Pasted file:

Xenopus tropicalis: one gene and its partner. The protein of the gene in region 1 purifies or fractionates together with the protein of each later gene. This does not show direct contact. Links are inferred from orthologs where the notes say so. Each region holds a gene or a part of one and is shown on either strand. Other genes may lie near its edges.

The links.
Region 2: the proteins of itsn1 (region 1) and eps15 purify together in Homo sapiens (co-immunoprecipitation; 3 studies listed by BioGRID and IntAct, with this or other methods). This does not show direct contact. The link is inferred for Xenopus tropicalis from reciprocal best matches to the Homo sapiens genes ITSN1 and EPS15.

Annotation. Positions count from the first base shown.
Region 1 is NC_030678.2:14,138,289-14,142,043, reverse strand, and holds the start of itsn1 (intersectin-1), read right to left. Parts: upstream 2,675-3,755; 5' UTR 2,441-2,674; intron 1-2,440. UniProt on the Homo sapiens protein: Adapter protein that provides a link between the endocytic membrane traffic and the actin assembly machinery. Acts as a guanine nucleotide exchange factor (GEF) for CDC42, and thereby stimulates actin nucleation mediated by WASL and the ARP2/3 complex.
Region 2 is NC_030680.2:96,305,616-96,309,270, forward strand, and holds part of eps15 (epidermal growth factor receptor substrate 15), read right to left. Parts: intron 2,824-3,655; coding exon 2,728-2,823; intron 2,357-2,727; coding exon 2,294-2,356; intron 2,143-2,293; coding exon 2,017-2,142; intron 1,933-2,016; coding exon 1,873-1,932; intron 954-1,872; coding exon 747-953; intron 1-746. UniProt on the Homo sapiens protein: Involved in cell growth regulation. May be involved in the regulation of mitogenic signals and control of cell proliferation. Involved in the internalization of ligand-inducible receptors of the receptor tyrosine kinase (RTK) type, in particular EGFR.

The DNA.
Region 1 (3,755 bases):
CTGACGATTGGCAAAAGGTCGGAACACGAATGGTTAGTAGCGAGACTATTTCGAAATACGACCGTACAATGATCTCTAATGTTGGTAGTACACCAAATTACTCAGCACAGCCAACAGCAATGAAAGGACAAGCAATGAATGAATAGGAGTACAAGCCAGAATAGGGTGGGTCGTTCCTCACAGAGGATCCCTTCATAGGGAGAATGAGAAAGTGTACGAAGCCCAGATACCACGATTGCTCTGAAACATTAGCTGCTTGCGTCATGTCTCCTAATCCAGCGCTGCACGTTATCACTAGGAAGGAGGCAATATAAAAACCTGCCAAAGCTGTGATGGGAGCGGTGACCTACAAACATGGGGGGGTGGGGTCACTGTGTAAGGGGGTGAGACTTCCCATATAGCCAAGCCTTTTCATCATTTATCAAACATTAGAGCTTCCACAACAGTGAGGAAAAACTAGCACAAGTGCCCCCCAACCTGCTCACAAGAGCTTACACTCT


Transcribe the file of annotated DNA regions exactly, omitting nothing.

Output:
Xenopus tropicalis: one gene and its partner. The protein of the gene in region 1 purifies or fractionates together with the protein of each later gene. This does not show direct contact. Links are inferred from orthologs where the notes say so. Each region holds a gene or a part of one and is shown on either strand. Other genes may lie near its edges.

The links.
Region 2: the proteins of itsn1 (region 1) and eps15 purify together in Homo sapiens (co-immunoprecipitation; 3 studies listed by BioGRID and IntAct, with this or other methods). This does not show direct contact. The link is inferred for Xenopus tropicalis from reciprocal best matches to the Homo sapiens genes ITSN1 and EPS15.

Annotation. Positions count from the first base shown.
Region 1 is NC_030678.2:14,138,289-14,142,043, reverse strand, and holds the start of itsn1 (intersectin-1), read right to left. Parts: upstream 2,675-3,755; 5' UTR 2,441-2,674; intron 1-2,440. UniProt on the Homo sapiens protein: Adapter protein that provides a link between the endocytic membrane traffic and the actin assembly machinery. Acts as a guanine nucleotide exchange factor (GEF) for CDC42, and thereby stimulates actin nucleation mediated by WASL and the ARP2/3 complex.
Region 2 is NC_030680.2:96,305,616-96,309,270, forward strand, and holds part of eps15 (epidermal growth factor receptor substrate 15), read right to left. Parts: intron 2,824-3,655; coding exon 2,728-2,823; intron 2,357-2,727; coding exon 2,294-2,356; intron 2,143-2,293; coding exon 2,017-2,142; intron 1,933-2,016; coding exon 1,873-1,932; intron 954-1,872; coding exon 747-953; intron 1-746. UniProt on the Homo sapiens protein: Involved in cell growth regulation. May be involved in the regulation of mitogenic signals and control of cell proliferation. Involved in the internalization of ligand-inducible receptors of the receptor tyrosine kinase (RTK) type, in particular EGFR.

The DNA.
Region 1 (3,755 bases):
CTGACGATTGGCAAAAGGTCGGAACACGAATGGTTAGTAGCGAGACTATTTCGAAATACGACCGTACAATGATCTCTAATGTTGGTAGTACACCAAATTACTCAGCACAGCCAACAGCAATGAAAGGACAAGCAATGAATGAATAGGAGTACAAGCCAGAATAGGGTGGGTCGTTCCTCACAGAGGATCCCTTCATAGGGAGAATGAGAAAGTGTACGAAGCCCAGATACCACGATTGCTCTGAAACATTAGCTGCTTGCGTCATGTCTCCTAATCCAGCGCTGCACGTTATCACTAGGAAGGAGGCAATATAAAAACCTGCCAAAGCTGTGATGGGAGCGGTGACCTACAAACATGGGGGGGTGGGGTCACTGTGTAAGGGGGTGAGACTTCCCATATAGCCAAGCCTTTTCATCATTTATCAAACATTAGAGCTTCCACAACAGTGAGGAAAAACTAGCACAAGTGCCCCCCAACCTGCTCACAAGAGCTTACACTCT